TEHRAN (Iran News) – Thousands of refugees slept rough on the Greek island of Lesbos for a second night after a fire razed the country’s largest camp to the ground, sending crowds fleeing but with nowhere to go.
Families slept on roadsides and in supermarket parking lots and fields across the island, which was at the forefront of the European migrant crisis in 2015-2016, Al Jazeera reported.
There had been about 13,000 people in the camp.
Tuesday night’s inferno at Moria sent thousands rushing to save their lives, reducing the camp – notorious for its poor living conditions – to a mass of smouldering steel and melted tent tarpaulin.
A second fire broke out on Wednesday night, destroying what little was left.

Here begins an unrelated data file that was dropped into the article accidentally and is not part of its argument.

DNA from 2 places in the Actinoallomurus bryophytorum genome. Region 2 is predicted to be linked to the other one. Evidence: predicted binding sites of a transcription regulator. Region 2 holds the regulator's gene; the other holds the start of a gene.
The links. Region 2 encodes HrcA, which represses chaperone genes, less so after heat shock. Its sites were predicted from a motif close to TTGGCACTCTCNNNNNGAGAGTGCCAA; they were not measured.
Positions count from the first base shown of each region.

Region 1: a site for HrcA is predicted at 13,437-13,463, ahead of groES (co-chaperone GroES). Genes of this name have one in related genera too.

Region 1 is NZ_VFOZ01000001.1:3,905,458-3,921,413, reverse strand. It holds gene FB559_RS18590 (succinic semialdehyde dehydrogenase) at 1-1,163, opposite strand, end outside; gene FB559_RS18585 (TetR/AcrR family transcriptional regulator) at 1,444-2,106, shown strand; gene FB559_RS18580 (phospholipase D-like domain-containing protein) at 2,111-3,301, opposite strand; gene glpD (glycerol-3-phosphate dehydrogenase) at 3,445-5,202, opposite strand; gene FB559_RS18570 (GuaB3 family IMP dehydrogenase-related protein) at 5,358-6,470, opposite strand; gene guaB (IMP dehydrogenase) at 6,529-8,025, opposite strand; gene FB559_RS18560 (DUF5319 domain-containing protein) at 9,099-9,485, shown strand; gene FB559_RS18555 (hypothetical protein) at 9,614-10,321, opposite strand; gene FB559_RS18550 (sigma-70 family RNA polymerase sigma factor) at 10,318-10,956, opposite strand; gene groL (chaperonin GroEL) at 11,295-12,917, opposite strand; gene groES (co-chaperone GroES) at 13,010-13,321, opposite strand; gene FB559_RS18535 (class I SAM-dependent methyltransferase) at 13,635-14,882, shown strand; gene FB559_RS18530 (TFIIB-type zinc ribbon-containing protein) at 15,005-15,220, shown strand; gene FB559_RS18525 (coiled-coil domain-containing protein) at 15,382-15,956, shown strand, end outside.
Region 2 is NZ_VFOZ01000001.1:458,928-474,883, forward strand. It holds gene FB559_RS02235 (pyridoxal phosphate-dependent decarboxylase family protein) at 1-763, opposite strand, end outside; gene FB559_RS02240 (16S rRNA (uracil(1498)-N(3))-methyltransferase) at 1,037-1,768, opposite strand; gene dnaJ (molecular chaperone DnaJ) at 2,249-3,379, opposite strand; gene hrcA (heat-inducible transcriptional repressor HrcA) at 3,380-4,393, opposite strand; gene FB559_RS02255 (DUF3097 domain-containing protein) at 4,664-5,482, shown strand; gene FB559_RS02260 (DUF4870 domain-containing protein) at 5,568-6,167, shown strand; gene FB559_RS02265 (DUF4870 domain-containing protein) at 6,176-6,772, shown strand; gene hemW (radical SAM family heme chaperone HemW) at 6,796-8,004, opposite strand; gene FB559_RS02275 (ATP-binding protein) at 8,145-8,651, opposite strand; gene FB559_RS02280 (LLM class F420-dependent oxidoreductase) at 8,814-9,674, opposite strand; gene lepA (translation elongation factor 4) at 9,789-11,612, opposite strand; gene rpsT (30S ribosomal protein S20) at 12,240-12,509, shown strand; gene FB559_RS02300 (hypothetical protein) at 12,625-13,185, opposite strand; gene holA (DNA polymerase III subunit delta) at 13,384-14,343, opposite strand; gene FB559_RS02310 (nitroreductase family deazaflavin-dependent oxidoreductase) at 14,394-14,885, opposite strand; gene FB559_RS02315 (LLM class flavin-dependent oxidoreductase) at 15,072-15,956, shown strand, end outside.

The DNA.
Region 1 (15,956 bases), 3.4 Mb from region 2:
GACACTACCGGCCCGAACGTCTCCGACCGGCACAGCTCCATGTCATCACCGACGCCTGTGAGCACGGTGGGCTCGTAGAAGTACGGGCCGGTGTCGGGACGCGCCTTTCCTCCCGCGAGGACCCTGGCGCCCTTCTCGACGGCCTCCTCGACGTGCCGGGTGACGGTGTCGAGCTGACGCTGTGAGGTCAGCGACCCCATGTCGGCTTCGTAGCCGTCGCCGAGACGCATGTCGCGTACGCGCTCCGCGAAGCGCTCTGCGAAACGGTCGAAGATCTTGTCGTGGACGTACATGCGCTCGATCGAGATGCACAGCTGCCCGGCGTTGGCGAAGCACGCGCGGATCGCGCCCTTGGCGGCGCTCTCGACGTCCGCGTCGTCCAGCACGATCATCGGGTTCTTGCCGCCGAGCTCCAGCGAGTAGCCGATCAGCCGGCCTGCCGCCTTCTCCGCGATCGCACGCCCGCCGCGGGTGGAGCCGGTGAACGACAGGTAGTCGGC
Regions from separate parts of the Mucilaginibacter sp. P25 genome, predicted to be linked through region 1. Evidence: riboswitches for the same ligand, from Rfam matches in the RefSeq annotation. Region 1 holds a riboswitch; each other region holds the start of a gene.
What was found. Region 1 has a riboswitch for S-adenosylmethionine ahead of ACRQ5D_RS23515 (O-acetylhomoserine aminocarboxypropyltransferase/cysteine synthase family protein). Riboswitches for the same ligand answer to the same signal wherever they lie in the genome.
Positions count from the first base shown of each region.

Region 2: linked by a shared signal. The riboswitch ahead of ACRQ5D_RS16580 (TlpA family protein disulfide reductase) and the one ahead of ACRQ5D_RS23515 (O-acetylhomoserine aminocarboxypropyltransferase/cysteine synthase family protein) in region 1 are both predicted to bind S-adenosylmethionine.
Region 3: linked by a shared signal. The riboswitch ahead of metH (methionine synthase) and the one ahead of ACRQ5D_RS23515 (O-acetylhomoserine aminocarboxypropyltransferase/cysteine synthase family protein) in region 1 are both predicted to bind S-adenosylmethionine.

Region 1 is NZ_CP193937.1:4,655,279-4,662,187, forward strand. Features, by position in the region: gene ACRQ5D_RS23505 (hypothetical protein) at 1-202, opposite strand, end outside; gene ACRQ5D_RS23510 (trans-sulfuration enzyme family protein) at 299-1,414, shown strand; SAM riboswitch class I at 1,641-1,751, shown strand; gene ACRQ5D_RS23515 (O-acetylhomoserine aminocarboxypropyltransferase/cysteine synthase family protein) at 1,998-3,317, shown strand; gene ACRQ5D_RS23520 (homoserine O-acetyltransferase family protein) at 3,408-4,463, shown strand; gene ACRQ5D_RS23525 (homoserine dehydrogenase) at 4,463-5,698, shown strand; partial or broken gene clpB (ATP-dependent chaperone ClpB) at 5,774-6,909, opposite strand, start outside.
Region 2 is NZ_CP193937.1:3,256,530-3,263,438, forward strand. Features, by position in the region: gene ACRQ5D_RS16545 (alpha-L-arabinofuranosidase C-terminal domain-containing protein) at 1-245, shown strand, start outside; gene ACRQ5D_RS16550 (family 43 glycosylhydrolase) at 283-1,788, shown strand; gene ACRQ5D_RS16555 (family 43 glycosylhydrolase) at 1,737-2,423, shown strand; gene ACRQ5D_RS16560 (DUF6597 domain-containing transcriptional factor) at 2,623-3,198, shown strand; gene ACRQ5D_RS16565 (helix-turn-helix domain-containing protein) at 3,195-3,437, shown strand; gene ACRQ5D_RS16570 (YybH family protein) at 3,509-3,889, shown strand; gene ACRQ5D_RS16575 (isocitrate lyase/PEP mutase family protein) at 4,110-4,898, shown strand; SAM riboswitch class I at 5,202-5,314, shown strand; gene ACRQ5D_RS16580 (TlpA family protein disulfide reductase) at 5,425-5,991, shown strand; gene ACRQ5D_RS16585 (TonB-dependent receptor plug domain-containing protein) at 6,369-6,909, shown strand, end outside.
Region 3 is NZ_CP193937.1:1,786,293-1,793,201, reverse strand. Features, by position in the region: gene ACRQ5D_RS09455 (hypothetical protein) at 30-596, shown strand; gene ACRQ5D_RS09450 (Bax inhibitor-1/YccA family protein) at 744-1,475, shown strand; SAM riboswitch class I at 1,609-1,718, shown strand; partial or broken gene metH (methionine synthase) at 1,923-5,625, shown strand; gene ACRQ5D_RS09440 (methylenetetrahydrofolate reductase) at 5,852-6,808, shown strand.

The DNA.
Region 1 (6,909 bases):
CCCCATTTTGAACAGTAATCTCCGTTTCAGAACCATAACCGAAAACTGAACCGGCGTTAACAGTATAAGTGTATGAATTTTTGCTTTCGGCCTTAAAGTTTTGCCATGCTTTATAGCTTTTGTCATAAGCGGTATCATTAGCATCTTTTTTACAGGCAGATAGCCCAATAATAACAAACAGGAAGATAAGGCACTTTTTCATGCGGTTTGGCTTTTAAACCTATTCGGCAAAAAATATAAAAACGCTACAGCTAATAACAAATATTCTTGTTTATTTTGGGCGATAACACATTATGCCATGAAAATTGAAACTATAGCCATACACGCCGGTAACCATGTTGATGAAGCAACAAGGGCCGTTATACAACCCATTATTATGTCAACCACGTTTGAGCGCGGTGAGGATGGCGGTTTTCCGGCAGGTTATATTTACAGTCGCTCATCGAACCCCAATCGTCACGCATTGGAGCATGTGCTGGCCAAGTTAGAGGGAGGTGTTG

Desperate families, many with young children, spent Wednesday night in the open, some without tents or basic bedding. Some of the homeless trekked to the nearest villages for water and other supplies.
Police reinforcements were brought in to prevent refugees and migrants from reaching the island’s main town of Mytilene, confining them to fields and roadsides.
Officials have declared a four-month emergency on Lesbos and flown in additional riot police.
Authorities were already at loggerheads with locals over plans to replace Moria with a closed reception centre, which Lesbos residents fear would mean thousands of asylum seekers remaining permanently.
A government official who declined to be named said that sheltering refugees and migrants on boats was not a safe solution and was sending the wrong message to migrants who would want to leave Lesbos.
The fire brought fresh tragedy to the refugees who had been living in Moria. The camp was under quarantine restrictions due to an outbreak of COVID-19 last week.
Authorities are investigating whether Tuesday night’s fires were started deliberately after COVID-19 tests led to the isolation of 35 refugees.
- source : Tasnim, Iran News